A review of The Universal Declaration of Human Rights illustrated by Michel Streich

Reviewed by Magdalena Ball

The Universal Declaration of Human Rights
By Michel Streich
Allen & Unwin
Oct 2008, RRP: $22.95, ISBN: 9781741755756

Of course you support the Universal Declaration of Human Rights. You probably know some of them. “All humans are born free and equal in dignity and rights”: “Everyone has the right to life, liberty, and security of person”: “Everyone, without any discrimination, has the right to equal pay for equal work.” You’ve heard these, haven’t you, in one form or another? But do you know all thirty articles? Are you able to cite them and support them when you see, or hear of them being ignored? To celebrate the 60th anniversary of the declaration, proclaimed in December 1948, Allen & Unwin, in association with Amnesty International, has produced a lovely, hardcover, pocket sized illustrated version, now published in the US by MacAdam/Cage.

After the official preamble, each of the articles are set out on their own page with a facing illustration. Michel Streich’s illustrations are simple, in dark red, back and white, and are abstract enough to convey the full meaning of the words without leading the reader. The paper is thick matt, and it includes a nice grey ribbon bookmark, making this book attractive enough for a gift.

The Universal Declaration of Human Rights isn’t a legally binding document, nor is it a treaty, but it provides the basis for many of the treaties and laws that we follow today, and is certainly a clear basis for a sectarian morality that can be referred to regardless of background or affiliation. That the focus of these rights is the inherent dignity of mankind, rather than an arbitrary dictation by external agency or “book”, makes them particularly valuable. Streich’s imagery will stay with you and provide a good memory jog.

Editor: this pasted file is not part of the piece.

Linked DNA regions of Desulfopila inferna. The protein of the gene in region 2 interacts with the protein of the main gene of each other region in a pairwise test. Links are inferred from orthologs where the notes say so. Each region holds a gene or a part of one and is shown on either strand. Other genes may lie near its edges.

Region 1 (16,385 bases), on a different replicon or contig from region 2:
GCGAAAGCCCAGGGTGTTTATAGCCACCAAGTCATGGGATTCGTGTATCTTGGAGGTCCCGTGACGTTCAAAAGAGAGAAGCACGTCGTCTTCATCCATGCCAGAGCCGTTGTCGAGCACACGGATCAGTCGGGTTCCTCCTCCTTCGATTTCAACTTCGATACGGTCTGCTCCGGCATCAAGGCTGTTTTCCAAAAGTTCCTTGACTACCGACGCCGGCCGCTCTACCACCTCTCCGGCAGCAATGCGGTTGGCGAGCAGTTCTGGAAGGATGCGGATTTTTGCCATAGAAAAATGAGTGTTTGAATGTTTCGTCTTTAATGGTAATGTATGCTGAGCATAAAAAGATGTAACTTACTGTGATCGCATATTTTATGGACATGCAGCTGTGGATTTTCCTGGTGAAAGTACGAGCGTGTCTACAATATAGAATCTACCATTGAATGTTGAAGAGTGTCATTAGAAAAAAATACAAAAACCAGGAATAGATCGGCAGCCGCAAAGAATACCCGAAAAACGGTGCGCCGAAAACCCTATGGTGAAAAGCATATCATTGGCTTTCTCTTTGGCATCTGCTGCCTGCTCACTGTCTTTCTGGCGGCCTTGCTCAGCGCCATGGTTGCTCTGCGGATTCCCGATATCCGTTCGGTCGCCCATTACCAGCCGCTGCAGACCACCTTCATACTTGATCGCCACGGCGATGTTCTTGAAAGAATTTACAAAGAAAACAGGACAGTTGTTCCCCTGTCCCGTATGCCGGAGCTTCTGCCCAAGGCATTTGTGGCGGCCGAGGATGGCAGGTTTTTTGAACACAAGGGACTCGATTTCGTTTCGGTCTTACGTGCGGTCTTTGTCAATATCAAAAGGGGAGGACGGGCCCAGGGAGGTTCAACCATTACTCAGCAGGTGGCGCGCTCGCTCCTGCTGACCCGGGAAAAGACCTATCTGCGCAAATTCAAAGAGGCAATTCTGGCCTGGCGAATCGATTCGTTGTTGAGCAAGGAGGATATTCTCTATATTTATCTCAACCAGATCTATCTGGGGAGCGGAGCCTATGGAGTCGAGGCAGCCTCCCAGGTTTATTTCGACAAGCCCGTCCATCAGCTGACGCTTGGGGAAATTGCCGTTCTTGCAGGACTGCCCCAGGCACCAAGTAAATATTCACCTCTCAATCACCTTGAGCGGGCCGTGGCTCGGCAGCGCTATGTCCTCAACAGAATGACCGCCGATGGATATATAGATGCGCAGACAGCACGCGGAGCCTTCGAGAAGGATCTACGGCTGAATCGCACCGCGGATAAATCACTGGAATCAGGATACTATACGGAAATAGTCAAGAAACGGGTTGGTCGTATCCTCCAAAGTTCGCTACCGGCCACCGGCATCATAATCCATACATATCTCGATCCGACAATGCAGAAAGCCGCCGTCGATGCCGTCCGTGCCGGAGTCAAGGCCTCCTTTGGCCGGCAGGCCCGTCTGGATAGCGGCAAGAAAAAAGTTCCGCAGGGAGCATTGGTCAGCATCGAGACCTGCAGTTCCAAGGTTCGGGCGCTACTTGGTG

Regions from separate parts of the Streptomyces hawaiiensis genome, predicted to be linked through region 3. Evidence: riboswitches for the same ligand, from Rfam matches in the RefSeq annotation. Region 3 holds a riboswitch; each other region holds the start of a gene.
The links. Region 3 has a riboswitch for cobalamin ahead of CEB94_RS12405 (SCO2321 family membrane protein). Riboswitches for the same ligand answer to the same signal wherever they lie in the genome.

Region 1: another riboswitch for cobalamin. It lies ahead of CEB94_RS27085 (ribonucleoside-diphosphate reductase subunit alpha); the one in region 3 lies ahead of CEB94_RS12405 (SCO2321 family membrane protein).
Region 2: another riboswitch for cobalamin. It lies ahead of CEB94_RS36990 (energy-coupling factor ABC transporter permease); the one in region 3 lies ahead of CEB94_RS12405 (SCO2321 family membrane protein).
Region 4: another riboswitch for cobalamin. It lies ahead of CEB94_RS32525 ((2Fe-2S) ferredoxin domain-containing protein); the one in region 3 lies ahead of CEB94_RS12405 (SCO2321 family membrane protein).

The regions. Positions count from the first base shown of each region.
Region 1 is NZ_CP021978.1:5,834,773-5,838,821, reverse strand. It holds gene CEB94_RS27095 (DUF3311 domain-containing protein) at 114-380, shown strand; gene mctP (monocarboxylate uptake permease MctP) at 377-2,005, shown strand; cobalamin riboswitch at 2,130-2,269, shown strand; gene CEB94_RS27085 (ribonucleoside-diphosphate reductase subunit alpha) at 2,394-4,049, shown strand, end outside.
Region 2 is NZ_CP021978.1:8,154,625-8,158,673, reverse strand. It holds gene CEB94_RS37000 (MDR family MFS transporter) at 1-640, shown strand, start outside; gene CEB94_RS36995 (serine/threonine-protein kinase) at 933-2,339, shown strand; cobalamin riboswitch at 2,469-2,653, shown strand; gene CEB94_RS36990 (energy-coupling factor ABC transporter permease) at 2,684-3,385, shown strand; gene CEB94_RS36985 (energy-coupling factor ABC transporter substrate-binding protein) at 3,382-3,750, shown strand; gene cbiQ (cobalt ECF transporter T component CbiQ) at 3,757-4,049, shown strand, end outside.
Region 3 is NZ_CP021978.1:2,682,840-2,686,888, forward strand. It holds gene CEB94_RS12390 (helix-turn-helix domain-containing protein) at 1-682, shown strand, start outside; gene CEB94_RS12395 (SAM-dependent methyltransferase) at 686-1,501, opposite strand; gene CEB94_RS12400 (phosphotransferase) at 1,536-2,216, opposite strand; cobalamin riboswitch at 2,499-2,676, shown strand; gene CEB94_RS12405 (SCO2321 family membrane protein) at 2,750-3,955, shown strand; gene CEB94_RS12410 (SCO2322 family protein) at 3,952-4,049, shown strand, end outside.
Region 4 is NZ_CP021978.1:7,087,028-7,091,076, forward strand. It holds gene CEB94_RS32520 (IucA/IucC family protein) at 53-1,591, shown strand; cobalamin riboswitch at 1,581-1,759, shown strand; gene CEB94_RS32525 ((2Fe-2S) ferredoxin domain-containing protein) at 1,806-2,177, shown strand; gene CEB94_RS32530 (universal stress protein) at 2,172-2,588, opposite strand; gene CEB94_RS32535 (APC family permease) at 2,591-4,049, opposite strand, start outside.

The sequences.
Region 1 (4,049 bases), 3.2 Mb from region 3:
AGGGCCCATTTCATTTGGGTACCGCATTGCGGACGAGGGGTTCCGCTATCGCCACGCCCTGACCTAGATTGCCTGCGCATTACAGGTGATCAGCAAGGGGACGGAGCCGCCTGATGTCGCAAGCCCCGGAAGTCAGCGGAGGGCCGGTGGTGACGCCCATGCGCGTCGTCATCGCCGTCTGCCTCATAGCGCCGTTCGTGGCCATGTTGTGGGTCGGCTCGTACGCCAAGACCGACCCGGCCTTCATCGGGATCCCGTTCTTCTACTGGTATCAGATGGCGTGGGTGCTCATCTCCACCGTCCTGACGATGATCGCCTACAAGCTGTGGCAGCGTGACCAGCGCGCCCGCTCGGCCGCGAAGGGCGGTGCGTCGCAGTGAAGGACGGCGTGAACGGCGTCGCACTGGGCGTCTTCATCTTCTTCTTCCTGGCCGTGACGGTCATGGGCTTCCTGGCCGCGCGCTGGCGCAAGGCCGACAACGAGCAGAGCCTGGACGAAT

The articles themselves are timeless, and worthy of committing to memory. Most of the principles here have been ignored or flouted by just about every nation at some time, and some nations continue to do so overtly and shamelessly, so the repetition of these succinct and powerful words is important. It’s only by continuing to stress the inherent and “inalienable” rights of the “human family” that we can begin to move towards some semblance of freedom and peace in the world. Pie in the sky maybe. But it certainly can’t hurt to teach these to our children, and individually live by them. This simple, but pretty book will appeal to children and adults alike, and makes it easy to visualize and indeed cite the articles regularly, and certainly when you see them being abused.

Though it’s only small, this book packs a powerful punch in terms of its striking prose which is no less relevant today than it was 60 years ago, its apt illustrations, and its applicability to the way we choose to live our lives.

About the reviewer: Magdalena Ball runs The Compulsive Reader. She is the author of Sleep Before Evening, The Art of Assessment, Quark Soup, and, in collaboration with Carolyn Howard-Johnson, Cherished Pulse and She Wore Emerald Then. She runs a monthly radio program podcast www.blogtalkradio.com/compulsivereader.

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